Meaning of Self-Esteem

By Ranjit Singh Malhi, Ph.D.

Self-esteem is one’s overall sense of self-competence and self-worth. Self-competence is a generalized sense of one’s own efficacy or ability to deal effectively with life’s challenges and to attain challenging goals. Simply put, self-competence is having self-confidence or the conviction that one is generally capable of producing desired results. Cognitively, self-competence is characterized by the presence of a generalized expectancy for success (Fibel & Hale, 1978).1

Self-worth or self-respect is essentially accepting oneself unconditionally and having the feeling that one is worthy of living and attaining happiness; you feel like you matter.

Self-competence and self-worth are the dual pillars of healthy self-esteem. As stated by Nathaniel Branden, the world’s leading authority on self-esteem, if either self-competence or self-worth is absent, self-esteem is impaired.2

To facilitate a clearer understanding of self-esteem, one should examine its three major components: cognitive, affective and behavioural. The cognitive component is the opinion or belief segment of self-esteem. It is reflected in statements such as “I can score an ‘A’ in History” and “I am capable of becoming a High-Performance Manager.” The cognitive component sets the stage for the affective component of self-esteem: the emotional or feeling segment of self-esteem. Affect is reflected in statements such as “I am worthy of happiness and success” and “I love myself.” Affect can lead to certain behavioural outcomes or action dispositions. Examples of behavioural outcomes that are generally associated with high self-esteem are achievement-orientation (being ambitious and internally driven by challenging goals), assertiveness, self-reliance, resilience, being decisive and respectful of others.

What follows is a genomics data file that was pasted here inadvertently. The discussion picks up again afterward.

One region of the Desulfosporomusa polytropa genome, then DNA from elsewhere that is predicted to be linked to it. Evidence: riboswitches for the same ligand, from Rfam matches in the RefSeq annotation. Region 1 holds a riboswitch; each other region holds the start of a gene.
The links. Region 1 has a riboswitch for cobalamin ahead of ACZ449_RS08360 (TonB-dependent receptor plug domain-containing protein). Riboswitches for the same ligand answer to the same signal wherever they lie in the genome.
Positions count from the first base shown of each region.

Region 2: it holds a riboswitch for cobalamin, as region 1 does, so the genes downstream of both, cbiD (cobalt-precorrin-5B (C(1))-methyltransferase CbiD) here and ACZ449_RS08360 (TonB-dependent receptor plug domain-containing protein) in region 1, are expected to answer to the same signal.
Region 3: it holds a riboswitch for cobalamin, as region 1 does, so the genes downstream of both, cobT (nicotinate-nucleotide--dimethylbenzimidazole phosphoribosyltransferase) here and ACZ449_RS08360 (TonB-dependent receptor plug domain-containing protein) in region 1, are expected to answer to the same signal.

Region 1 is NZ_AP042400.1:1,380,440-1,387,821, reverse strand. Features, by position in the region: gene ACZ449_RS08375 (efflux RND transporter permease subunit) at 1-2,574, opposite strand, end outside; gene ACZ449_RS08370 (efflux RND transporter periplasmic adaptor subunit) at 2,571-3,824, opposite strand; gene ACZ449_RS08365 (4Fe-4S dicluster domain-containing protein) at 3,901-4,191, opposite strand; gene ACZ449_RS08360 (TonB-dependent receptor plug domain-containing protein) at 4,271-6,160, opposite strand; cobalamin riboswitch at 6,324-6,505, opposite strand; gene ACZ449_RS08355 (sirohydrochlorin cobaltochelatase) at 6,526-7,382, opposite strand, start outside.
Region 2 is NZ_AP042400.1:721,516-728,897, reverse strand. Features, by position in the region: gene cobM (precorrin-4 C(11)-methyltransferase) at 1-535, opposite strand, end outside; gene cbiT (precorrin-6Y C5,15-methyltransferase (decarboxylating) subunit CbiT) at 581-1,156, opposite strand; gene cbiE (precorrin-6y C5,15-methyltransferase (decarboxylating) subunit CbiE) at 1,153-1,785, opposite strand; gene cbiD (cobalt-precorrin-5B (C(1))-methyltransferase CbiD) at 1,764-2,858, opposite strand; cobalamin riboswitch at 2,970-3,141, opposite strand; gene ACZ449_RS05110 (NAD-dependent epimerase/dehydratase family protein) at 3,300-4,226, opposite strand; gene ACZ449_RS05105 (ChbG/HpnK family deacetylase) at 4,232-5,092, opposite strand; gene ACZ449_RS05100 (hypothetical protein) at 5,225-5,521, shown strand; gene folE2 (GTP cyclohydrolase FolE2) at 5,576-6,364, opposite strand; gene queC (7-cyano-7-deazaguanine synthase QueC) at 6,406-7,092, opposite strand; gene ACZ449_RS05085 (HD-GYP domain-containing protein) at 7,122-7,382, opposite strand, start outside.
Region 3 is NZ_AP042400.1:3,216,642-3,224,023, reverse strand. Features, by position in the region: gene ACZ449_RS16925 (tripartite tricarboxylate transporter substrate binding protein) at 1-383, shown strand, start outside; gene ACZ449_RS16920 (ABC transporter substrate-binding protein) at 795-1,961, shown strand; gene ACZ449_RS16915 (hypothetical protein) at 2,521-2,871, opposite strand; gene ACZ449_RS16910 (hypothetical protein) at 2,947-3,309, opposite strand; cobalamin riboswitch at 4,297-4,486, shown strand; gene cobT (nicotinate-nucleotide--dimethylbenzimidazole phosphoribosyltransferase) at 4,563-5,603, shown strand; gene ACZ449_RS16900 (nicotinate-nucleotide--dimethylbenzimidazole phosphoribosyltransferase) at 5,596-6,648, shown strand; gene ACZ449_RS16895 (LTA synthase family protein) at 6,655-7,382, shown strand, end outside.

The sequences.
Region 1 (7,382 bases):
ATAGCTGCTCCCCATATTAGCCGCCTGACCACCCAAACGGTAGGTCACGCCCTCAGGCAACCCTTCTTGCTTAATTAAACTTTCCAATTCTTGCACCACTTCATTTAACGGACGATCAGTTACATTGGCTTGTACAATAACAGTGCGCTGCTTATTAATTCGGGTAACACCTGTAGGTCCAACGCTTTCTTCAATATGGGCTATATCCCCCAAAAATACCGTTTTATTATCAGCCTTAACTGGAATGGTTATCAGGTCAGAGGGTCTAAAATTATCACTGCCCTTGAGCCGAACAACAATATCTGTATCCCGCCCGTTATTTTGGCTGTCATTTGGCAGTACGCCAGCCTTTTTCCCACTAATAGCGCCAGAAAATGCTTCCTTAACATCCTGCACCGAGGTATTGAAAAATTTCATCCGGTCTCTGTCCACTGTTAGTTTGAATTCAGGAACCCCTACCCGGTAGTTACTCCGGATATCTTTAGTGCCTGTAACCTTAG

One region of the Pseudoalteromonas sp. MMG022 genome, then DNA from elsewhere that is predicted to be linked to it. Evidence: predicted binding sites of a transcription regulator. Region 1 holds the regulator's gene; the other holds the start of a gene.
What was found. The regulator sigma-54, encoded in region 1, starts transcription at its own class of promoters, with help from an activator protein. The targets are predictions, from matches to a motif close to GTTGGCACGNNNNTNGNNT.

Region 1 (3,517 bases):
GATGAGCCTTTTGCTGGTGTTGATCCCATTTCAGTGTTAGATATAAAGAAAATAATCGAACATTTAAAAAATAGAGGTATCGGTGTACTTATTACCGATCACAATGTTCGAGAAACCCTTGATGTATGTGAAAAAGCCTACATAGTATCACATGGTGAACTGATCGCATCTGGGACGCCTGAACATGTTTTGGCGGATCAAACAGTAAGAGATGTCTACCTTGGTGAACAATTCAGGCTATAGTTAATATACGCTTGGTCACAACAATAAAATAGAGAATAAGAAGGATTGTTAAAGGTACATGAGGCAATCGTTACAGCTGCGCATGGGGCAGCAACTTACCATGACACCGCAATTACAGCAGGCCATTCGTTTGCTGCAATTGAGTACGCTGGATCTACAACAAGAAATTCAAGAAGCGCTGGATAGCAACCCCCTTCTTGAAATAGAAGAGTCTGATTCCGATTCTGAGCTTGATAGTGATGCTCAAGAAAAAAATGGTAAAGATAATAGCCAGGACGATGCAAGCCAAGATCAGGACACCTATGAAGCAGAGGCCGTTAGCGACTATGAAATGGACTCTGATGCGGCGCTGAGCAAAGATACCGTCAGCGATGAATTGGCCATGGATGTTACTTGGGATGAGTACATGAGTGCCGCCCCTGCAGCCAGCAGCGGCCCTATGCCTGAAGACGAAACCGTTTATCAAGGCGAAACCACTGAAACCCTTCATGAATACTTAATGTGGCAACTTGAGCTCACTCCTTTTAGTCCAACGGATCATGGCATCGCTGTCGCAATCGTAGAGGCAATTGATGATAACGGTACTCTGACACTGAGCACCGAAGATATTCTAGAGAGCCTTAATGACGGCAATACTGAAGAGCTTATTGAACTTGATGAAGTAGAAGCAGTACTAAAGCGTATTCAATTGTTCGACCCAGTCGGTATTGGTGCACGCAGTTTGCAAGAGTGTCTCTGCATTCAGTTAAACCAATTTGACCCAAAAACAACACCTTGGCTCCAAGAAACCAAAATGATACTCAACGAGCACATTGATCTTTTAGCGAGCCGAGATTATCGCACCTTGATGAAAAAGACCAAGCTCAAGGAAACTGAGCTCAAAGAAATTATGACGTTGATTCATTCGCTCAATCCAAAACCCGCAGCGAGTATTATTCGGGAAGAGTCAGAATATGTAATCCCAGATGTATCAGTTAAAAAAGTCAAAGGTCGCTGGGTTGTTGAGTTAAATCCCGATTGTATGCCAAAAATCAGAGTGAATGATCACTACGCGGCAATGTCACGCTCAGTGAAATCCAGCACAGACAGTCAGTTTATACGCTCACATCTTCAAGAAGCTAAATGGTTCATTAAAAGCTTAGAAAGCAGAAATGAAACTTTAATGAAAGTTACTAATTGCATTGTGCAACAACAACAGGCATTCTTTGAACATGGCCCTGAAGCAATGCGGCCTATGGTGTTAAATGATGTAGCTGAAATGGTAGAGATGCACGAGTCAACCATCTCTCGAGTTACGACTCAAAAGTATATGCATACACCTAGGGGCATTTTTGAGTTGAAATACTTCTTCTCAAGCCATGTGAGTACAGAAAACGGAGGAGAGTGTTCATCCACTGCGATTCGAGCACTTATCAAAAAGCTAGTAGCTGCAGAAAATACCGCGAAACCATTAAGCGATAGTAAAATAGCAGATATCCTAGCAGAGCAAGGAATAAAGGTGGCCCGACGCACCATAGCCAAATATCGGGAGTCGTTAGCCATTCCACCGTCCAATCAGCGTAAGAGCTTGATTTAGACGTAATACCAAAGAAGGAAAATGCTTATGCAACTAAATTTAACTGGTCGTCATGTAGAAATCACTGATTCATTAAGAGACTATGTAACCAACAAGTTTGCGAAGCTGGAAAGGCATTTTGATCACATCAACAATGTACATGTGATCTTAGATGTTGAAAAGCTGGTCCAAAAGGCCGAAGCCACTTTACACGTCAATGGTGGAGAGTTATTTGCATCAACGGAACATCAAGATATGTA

Self-Esteem Versus “Feeling Good” and Positive Thinking

“Feeling good” is actually one of the consequences of high self-esteem. High self-esteem expresses the feeling that one is “good enough” (Morris Rosenberg, 1967).3 People with high self-esteem feel good about themselves most of the time. On the other hand, those with low self-esteem do not feel good about themselves most of the time; they feel that they don’t matter and lack appreciation for who they are. 

Positive thinking is most commonly defined as “focusing on the positive side of a particular situation” or “expecting the best”. Self-esteem is a person’s overall judgement of himself or herself pertaining to self-competence and self-worth. Self-esteem is a positive or negative attitude toward the self (Morris Rosenberg, 1965).Self-esteem refers to the evaluation that the individual makes and customarily maintains with regard to himself: it expresses an attitude of approval or disapproval (Stanley Coopersmith, 1967).5 In short, self-esteem involves one’s thinking of the “self” while positive thinking relates to a particular situation or to a particular habit.

Self-Esteem and Reality

Authentic or healthy self-esteem is grounded in reality. It cannot be attained by merely reciting self-esteem boosters or affirmations (“feeling-good” factor). Authentic self-esteem cannot be raised by an individual reciting “I am special” every day or by joining a particular gang to have a false sense of self-worth.